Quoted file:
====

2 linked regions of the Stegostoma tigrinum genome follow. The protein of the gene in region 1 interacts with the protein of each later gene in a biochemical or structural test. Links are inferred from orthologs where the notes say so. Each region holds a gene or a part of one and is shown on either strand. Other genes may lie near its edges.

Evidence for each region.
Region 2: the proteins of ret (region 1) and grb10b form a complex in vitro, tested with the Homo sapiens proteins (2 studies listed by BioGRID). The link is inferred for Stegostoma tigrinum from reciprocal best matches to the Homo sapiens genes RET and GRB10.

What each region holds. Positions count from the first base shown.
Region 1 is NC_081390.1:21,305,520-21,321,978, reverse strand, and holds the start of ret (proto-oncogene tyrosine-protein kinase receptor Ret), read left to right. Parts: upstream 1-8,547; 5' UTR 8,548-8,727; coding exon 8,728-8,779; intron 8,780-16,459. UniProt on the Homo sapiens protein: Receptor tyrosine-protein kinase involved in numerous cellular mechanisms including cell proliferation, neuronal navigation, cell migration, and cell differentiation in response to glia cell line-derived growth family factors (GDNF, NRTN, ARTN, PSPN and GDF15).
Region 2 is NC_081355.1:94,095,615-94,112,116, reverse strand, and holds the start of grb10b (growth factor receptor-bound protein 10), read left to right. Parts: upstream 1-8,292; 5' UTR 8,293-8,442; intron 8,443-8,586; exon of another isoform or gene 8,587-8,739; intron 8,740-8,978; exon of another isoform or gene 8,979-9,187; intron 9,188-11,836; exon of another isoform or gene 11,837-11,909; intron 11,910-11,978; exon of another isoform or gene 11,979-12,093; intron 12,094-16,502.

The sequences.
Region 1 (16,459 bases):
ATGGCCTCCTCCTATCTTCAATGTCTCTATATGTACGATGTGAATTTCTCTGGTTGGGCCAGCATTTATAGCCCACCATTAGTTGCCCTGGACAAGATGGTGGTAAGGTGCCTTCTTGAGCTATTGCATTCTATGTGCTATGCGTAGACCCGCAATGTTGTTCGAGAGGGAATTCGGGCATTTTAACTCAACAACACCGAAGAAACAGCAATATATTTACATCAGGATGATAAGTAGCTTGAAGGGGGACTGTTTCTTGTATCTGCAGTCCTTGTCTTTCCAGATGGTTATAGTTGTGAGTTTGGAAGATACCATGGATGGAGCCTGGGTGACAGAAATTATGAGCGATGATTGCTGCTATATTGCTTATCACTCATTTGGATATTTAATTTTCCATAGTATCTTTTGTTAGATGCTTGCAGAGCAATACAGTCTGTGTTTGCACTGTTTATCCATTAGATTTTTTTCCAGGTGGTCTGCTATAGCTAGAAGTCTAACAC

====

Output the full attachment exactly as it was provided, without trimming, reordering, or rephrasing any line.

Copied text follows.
2 linked regions of the Stegostoma tigrinum genome follow. The protein of the gene in region 1 interacts with the protein of each later gene in a biochemical or structural test. Links are inferred from orthologs where the notes say so. Each region holds a gene or a part of one and is shown on either strand. Other genes may lie near its edges.

Evidence for each region.
Region 2: the proteins of ret (region 1) and grb10b form a complex in vitro, tested with the Homo sapiens proteins (2 studies listed by BioGRID). The link is inferred for Stegostoma tigrinum from reciprocal best matches to the Homo sapiens genes RET and GRB10.

What each region holds. Positions count from the first base shown.
Region 1 is NC_081390.1:21,305,520-21,321,978, reverse strand, and holds the start of ret (proto-oncogene tyrosine-protein kinase receptor Ret), read left to right. Parts: upstream 1-8,547; 5' UTR 8,548-8,727; coding exon 8,728-8,779; intron 8,780-16,459. UniProt on the Homo sapiens protein: Receptor tyrosine-protein kinase involved in numerous cellular mechanisms including cell proliferation, neuronal navigation, cell migration, and cell differentiation in response to glia cell line-derived growth family factors (GDNF, NRTN, ARTN, PSPN and GDF15).
Region 2 is NC_081355.1:94,095,615-94,112,116, reverse strand, and holds the start of grb10b (growth factor receptor-bound protein 10), read left to right. Parts: upstream 1-8,292; 5' UTR 8,293-8,442; intron 8,443-8,586; exon of another isoform or gene 8,587-8,739; intron 8,740-8,978; exon of another isoform or gene 8,979-9,187; intron 9,188-11,836; exon of another isoform or gene 11,837-11,909; intron 11,910-11,978; exon of another isoform or gene 11,979-12,093; intron 12,094-16,502.

The sequences.
Region 1 (16,459 bases):
ATGGCCTCCTCCTATCTTCAATGTCTCTATATGTACGATGTGAATTTCTCTGGTTGGGCCAGCATTTATAGCCCACCATTAGTTGCCCTGGACAAGATGGTGGTAAGGTGCCTTCTTGAGCTATTGCATTCTATGTGCTATGCGTAGACCCGCAATGTTGTTCGAGAGGGAATTCGGGCATTTTAACTCAACAACACCGAAGAAACAGCAATATATTTACATCAGGATGATAAGTAGCTTGAAGGGGGACTGTTTCTTGTATCTGCAGTCCTTGTCTTTCCAGATGGTTATAGTTGTGAGTTTGGAAGATACCATGGATGGAGCCTGGGTGACAGAAATTATGAGCGATGATTGCTGCTATATTGCTTATCACTCATTTGGATATTTAATTTTCCATAGTATCTTTTGTTAGATGCTTGCAGAGCAATACAGTCTGTGTTTGCACTGTTTATCCATTAGATTTTTTTCCAGGTGGTCTGCTATAGCTAGAAGTCTAACAC